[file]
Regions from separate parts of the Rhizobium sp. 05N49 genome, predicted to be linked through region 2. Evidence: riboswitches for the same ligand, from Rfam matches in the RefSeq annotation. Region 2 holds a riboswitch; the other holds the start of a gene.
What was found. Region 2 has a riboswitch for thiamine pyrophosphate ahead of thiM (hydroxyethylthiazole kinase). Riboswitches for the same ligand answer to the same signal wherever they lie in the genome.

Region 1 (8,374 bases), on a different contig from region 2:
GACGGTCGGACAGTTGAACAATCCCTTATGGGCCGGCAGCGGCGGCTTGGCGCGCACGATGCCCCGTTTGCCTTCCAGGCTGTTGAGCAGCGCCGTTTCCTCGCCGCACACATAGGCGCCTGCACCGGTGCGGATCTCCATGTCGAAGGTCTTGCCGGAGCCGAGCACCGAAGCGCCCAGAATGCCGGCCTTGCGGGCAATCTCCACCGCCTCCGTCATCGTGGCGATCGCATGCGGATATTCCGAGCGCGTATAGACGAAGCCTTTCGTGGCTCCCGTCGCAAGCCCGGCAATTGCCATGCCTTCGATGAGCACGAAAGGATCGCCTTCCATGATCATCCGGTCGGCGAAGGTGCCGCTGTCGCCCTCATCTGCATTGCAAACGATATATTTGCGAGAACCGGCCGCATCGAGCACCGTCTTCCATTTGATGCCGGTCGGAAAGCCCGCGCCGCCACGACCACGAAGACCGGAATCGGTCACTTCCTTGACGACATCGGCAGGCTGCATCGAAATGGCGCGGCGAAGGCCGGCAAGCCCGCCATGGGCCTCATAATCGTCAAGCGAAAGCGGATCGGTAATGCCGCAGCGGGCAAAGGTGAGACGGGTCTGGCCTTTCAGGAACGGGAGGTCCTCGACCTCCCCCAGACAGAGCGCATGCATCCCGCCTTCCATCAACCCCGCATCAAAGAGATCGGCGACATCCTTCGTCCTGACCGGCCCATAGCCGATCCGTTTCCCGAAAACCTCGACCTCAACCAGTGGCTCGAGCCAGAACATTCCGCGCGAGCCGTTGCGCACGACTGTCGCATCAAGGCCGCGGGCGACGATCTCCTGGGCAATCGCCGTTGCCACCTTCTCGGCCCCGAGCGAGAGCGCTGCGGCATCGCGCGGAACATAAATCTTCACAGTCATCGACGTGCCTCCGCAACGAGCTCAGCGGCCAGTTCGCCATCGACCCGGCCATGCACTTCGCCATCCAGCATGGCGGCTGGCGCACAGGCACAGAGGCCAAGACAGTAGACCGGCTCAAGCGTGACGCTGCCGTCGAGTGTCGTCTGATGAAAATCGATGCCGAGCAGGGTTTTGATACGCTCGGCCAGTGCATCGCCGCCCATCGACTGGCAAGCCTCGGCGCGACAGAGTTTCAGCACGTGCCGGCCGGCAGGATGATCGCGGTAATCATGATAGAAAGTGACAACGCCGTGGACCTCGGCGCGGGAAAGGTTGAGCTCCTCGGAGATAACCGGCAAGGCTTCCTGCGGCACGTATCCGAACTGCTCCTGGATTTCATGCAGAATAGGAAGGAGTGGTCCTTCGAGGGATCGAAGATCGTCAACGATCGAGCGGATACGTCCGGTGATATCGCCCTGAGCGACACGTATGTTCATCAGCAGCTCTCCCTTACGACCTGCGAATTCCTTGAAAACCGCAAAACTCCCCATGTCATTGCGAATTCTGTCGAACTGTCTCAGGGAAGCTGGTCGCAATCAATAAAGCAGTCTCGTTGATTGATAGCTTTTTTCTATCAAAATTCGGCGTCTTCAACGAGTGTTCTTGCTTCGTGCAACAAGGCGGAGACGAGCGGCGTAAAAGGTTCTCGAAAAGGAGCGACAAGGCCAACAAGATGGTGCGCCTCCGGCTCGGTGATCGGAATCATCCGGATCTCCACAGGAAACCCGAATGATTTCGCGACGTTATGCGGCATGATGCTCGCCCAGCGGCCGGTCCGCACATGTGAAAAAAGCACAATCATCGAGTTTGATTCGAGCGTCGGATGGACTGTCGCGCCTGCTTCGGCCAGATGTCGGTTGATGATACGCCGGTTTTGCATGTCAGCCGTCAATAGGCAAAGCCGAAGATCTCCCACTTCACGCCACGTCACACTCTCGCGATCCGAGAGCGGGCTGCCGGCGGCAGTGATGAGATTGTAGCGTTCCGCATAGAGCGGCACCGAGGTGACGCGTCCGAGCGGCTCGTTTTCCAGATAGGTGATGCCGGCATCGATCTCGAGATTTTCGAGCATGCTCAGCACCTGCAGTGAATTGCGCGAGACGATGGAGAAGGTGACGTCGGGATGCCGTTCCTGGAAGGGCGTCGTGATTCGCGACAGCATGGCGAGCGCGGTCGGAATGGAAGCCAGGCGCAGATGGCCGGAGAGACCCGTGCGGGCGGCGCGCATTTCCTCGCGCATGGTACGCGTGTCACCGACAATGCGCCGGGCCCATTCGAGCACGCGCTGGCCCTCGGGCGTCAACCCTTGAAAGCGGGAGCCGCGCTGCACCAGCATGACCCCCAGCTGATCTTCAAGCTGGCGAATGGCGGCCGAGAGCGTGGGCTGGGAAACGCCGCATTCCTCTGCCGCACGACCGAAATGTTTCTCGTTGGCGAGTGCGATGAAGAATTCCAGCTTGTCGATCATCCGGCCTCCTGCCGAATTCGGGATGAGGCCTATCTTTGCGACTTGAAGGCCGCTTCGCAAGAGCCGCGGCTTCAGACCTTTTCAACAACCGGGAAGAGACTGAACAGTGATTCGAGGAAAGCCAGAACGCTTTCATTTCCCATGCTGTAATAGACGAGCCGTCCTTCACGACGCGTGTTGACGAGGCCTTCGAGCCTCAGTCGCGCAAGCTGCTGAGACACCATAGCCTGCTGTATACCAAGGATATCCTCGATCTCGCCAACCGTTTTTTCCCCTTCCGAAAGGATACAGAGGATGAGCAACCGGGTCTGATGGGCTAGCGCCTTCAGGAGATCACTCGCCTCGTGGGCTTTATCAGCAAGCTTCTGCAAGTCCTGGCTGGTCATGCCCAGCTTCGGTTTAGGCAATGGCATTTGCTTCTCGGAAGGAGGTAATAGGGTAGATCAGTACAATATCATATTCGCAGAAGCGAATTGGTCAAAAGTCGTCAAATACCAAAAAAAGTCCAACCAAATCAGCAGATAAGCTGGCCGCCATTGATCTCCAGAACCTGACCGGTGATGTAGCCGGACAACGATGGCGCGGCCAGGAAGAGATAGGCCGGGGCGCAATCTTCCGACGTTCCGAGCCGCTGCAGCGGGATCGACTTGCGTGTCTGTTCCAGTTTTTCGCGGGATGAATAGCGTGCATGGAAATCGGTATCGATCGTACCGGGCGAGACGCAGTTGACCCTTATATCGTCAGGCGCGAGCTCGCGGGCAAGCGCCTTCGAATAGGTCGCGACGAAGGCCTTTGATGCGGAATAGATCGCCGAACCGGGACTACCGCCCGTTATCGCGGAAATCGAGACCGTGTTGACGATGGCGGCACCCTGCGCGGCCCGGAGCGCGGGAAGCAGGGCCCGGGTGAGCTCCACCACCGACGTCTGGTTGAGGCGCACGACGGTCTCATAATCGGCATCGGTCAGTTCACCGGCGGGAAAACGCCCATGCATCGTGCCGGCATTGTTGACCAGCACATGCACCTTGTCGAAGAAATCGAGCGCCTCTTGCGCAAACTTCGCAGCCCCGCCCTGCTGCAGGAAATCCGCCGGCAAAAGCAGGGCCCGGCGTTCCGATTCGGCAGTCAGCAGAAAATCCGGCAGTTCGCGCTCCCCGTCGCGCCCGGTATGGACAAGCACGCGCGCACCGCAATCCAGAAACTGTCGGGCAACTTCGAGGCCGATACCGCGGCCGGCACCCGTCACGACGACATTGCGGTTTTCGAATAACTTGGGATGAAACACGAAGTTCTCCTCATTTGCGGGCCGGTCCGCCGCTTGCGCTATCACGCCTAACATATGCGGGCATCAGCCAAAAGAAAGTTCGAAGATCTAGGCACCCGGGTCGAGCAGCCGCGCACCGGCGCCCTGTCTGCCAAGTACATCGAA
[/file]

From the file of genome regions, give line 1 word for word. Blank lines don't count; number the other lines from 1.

Regions from separate parts of the Rhizobium sp. 05N49 genome, predicted to be linked through region 2. Evidence: riboswitches for the same ligand, from Rfam matches in the RefSeq annotation. Region 2 holds a riboswitch; the other holds the start of a gene.